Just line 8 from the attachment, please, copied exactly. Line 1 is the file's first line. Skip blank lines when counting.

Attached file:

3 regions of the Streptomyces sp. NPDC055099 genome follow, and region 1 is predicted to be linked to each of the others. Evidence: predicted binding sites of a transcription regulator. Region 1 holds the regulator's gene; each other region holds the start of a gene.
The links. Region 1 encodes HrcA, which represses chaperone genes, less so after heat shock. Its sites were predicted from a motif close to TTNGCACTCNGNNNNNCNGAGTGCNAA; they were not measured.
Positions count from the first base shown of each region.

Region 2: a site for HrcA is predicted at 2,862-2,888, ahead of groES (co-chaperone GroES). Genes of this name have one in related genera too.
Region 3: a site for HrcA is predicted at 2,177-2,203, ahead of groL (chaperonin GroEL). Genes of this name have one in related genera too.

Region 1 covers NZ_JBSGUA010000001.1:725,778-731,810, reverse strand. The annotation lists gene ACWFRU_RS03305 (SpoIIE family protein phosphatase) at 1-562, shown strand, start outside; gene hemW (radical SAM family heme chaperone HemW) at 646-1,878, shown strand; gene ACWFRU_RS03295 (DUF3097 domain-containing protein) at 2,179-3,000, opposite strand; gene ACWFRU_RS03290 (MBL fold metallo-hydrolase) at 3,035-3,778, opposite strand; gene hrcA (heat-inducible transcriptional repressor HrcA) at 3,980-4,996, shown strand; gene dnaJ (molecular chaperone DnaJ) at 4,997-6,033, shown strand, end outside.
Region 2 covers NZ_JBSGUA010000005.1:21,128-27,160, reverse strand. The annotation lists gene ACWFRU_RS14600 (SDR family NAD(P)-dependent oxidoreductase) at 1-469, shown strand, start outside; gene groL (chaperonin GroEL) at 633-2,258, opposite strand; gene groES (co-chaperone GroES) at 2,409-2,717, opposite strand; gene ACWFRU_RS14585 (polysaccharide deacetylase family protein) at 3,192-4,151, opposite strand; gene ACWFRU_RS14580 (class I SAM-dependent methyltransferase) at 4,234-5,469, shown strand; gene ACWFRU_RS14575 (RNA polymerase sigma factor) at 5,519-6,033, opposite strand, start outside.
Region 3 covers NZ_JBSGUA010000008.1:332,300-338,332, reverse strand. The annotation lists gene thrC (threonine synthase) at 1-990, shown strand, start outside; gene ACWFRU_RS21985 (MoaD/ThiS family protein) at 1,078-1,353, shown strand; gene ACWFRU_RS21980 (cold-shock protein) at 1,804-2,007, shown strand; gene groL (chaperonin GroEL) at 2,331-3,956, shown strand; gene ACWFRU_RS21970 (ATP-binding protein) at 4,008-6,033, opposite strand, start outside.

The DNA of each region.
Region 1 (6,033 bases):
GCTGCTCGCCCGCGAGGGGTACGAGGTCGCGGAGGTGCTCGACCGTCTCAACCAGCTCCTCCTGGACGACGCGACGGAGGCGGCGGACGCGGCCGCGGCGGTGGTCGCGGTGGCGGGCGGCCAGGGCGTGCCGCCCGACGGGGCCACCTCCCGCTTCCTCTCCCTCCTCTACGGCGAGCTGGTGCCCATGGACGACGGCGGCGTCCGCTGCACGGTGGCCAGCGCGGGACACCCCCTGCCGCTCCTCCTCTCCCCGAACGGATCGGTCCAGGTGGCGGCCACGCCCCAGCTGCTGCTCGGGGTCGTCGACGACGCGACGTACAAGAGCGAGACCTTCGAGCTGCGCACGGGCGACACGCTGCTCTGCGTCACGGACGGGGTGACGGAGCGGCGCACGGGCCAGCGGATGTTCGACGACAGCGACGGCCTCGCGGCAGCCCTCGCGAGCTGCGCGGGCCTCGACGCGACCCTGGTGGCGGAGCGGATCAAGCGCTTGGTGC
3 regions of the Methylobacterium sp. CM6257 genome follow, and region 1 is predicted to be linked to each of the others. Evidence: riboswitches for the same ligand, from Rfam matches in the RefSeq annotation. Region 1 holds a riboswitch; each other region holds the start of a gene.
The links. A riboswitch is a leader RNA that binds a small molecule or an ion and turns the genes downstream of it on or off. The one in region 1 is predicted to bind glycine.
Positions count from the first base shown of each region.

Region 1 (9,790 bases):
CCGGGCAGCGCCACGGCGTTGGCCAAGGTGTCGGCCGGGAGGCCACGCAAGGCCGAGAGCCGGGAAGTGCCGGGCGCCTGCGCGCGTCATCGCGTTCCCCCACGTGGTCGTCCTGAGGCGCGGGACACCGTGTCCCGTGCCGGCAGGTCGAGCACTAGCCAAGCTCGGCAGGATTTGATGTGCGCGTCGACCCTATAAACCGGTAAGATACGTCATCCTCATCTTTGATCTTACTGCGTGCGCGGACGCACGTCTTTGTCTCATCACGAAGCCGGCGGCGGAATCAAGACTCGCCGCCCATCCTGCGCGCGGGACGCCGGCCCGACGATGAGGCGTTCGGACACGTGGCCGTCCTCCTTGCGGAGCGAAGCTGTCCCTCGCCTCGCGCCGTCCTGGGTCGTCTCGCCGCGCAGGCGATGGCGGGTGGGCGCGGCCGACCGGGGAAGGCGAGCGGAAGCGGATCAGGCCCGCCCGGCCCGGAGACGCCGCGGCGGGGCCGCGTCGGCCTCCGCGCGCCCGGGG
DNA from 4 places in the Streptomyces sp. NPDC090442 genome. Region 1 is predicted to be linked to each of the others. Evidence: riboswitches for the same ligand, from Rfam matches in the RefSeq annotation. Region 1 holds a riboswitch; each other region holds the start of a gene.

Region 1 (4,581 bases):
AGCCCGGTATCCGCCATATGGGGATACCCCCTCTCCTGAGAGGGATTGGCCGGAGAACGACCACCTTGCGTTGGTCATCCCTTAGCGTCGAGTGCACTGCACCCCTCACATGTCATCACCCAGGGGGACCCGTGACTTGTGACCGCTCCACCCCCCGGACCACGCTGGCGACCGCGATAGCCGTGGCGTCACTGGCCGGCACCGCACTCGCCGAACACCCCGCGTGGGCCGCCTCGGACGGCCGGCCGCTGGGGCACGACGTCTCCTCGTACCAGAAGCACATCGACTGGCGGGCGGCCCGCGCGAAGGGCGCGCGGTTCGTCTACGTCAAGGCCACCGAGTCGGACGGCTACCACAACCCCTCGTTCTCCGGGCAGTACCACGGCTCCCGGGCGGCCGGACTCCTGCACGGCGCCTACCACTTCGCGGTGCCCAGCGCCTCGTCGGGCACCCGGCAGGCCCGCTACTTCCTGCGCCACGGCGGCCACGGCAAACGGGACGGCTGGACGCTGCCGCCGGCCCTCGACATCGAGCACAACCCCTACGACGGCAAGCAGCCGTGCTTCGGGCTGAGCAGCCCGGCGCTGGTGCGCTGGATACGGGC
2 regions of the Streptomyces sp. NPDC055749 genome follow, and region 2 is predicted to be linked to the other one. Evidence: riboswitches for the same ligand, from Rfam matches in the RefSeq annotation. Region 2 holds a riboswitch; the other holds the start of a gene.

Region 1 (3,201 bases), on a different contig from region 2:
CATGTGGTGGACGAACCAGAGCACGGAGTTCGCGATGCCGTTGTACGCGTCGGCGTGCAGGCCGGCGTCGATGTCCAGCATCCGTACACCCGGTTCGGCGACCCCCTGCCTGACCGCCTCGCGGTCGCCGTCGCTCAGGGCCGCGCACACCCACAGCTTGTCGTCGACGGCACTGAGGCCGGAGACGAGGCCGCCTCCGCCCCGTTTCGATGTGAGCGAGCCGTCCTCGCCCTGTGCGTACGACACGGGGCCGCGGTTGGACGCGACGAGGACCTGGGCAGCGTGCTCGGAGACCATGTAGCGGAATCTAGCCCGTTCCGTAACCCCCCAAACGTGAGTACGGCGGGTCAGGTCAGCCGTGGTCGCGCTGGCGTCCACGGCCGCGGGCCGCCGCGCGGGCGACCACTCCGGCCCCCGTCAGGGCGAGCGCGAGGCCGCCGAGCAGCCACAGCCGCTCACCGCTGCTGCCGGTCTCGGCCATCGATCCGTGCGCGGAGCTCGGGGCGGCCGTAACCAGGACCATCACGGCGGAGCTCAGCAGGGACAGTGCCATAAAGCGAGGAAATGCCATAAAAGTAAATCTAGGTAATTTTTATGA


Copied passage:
Region 3 covers NZ_JBSGUA010000008.1:332,300-338,332, reverse strand. The annotation lists gene thrC (threonine synthase) at 1-990, shown strand, start outside; gene ACWFRU_RS21985 (MoaD/ThiS family protein) at 1,078-1,353, shown strand; gene ACWFRU_RS21980 (cold-shock protein) at 1,804-2,007, shown strand; gene groL (chaperonin GroEL) at 2,331-3,956, shown strand; gene ACWFRU_RS21970 (ATP-binding protein) at 4,008-6,033, opposite strand, start outside.